For instance, CodeLumen offers “the safe solution to UV lighting” with the Clean Air 1 line. The line is specially designed for crowded and occupied places like classrooms and halls, thanks to its 320 sq. ft of continuous disinfection range. It kills 99.9% of viruses and bacteria within this range.
Does this guarantee absolute safety for our students?
This is another crucial question that needs a definite answer. The main goal is to keep everyone safe at all times. We want to walk around and amongst each other without any fears of getting infected. If that is the case, then UV lights can be the missing piece of the puzzle.
When used correctly, UV lights are a potent disinfectant capable of cleansing open and enclosed spaces. As stated by Dr. David Brenner, UV-C light has the potential to be a game-changer. From his findings, it is clear that UV lights can prevent viruses like influenza, COVID-19, and new diseases.
So, if we are really keen on reverting to our normal lives, UV lights are one of our best shots at making that happen.
In the light of the abrupt events brought by the pandemic, we need to and should take advantage of technological advancements. UV lights present a way to not only keeping schools and students safe but also potentially preventing new outbreaks or a relapse of the current situation.
Could UV lights perhaps become the formula for a new normal? The answer is yes, and we are on the path to make that happen!
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 Reed, Nicholas G. “The History of Ultraviolet Germicidal Irradiation for Air Disinfection.” Public Health Reports (Washington, D.C.: 1974), Association of Schools of Public Health, 2010, www.ncbi.nlm.nih.gov/pmc/articles/PMC2789813/.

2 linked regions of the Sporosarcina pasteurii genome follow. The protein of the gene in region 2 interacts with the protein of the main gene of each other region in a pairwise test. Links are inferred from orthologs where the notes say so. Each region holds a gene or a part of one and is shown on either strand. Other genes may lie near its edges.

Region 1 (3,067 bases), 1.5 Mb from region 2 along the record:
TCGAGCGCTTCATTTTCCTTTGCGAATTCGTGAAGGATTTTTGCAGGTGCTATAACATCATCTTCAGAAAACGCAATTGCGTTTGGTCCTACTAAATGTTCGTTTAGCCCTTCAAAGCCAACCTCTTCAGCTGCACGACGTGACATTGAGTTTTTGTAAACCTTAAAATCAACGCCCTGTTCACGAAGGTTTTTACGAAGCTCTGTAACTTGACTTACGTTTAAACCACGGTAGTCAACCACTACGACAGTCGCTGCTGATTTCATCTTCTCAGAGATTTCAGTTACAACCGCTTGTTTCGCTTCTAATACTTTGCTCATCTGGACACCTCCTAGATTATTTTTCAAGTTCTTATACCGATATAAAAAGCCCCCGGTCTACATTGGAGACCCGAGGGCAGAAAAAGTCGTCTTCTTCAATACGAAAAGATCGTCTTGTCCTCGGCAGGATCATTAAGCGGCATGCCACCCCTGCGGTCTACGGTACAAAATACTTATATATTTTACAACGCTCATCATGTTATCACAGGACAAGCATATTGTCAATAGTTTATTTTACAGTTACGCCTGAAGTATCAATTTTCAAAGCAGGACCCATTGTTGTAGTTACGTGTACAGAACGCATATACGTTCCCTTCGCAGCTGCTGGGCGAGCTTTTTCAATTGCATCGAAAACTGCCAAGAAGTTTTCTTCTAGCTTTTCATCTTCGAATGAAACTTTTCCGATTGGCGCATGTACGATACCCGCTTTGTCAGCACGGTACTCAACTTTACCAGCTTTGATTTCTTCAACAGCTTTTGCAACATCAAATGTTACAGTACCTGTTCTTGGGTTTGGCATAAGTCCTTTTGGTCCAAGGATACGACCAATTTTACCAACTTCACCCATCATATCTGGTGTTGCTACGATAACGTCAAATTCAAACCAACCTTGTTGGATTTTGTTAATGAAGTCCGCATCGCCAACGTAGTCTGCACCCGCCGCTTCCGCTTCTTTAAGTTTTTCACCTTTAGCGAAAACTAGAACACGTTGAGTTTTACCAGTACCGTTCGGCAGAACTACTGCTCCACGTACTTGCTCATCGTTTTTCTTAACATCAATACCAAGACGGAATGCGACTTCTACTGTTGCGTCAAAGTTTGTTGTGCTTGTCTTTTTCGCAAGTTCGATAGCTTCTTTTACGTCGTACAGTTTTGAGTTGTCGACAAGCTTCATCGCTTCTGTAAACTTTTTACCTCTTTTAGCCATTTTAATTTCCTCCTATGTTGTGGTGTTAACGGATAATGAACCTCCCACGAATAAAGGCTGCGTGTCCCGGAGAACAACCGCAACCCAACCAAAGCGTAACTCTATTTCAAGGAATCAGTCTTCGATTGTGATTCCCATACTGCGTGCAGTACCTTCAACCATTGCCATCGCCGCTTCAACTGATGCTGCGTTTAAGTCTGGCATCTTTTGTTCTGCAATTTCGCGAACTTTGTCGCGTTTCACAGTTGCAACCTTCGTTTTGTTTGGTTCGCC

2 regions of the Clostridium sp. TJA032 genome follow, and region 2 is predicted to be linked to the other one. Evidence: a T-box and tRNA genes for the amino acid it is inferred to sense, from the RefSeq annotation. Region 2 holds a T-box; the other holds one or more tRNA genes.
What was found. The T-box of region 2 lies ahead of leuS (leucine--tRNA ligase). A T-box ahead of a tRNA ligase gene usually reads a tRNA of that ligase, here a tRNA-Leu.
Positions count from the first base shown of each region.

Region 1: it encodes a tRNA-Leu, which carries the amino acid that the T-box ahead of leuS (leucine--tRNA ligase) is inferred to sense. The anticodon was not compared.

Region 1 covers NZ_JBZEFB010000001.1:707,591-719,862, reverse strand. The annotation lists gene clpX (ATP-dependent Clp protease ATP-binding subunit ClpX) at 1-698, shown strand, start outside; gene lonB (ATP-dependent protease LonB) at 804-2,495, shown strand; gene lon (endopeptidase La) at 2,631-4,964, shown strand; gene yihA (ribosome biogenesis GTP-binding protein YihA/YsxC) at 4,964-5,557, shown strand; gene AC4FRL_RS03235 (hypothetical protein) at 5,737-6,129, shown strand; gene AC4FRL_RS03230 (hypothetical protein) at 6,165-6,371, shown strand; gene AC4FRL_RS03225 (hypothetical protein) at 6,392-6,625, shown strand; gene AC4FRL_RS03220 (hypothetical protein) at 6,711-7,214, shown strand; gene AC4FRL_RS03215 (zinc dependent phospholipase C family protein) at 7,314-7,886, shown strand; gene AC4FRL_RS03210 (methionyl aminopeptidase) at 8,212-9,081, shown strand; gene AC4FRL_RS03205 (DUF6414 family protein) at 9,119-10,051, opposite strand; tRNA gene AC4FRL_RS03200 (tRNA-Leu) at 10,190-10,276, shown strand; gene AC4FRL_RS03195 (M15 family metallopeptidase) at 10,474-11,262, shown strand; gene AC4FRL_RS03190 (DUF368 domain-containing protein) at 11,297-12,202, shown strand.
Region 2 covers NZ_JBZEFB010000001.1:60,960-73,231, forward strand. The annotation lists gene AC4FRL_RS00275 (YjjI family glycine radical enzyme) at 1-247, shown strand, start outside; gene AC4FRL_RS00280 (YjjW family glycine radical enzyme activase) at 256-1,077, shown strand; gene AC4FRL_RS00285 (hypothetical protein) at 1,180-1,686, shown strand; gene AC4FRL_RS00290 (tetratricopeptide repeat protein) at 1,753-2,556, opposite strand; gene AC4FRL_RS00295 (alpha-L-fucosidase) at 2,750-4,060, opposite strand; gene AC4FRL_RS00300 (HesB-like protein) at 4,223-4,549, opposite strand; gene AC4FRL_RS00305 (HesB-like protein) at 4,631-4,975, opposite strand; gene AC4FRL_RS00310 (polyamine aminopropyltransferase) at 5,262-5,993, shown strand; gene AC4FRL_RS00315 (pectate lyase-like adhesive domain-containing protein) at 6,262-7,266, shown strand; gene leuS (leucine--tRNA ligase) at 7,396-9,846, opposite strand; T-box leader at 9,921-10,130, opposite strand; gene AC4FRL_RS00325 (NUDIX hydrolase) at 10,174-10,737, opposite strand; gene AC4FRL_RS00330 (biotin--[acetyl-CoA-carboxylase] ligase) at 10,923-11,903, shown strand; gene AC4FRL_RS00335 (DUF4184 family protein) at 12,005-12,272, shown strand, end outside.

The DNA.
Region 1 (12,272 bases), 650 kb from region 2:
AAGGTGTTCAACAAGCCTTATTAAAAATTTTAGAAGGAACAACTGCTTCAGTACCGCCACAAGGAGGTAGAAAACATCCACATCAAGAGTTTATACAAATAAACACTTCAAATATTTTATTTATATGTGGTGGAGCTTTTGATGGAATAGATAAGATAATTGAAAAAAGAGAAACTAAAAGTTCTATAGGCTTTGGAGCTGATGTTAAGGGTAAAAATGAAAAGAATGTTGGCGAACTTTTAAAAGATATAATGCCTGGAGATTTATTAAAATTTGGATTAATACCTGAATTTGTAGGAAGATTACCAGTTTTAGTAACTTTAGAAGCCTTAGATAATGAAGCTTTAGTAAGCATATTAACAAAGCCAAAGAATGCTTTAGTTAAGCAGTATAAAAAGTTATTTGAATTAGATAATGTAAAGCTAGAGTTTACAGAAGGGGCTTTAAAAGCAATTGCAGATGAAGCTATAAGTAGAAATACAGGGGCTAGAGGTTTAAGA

Center for Devices and Radiological Health. “UV Lights and Lamps: Ultraviolet-C Radiation, Disinfection, and Corona.” U.S. Food and Drug Administration, FDA, 19 Aug. 2020, www.fda.gov/medical-devices/coronavirus-covid-19-and-medical-devices/uv-lights-and-lamps-ultraviolet-c-radiation-disinfection-and-coronavirus.
 PMC, Europe. “The History of Ultraviolet Germicidal Irradiation for Air Disinfection.” Europe PMC, Dec. 2009, europepmc.org/article/PMC/2789813.
 Gillis, Elsa. “Researchers Shine Light on Tech to Kill Virus as Schools Explore Options to Keep Students Safe.” WSOC, 19 May 2020, www.wsoctv.com/news/local/researchers-shine-light-tech-kill-virus-schools-explore-options-keep-students-safe/GLUGMSAJ7ZHZRIO6ISZLLYUDQM/?outputType=amp.
 Mooney, Chris, et al. “As America Struggles to Reopen Schools and Offices, How to Clean Coronavirus from the Air.” The Washington Post, WP Company, 26 June 2020, www.washingtonpost.com/climate-environment/2020/06/26/coronavirus-indoor-air-schools-offices/?arc404=true.
 “Using the Power of Light: Preventing the Airborne Spread of Coronavirus and Influenza Virus.” Columbia University Center for Radiology Research, 24 June 2020, www.crr.columbia.edu/research/using-power-light-preventing-airborne-spread-coronavirus-and-influenza-virus.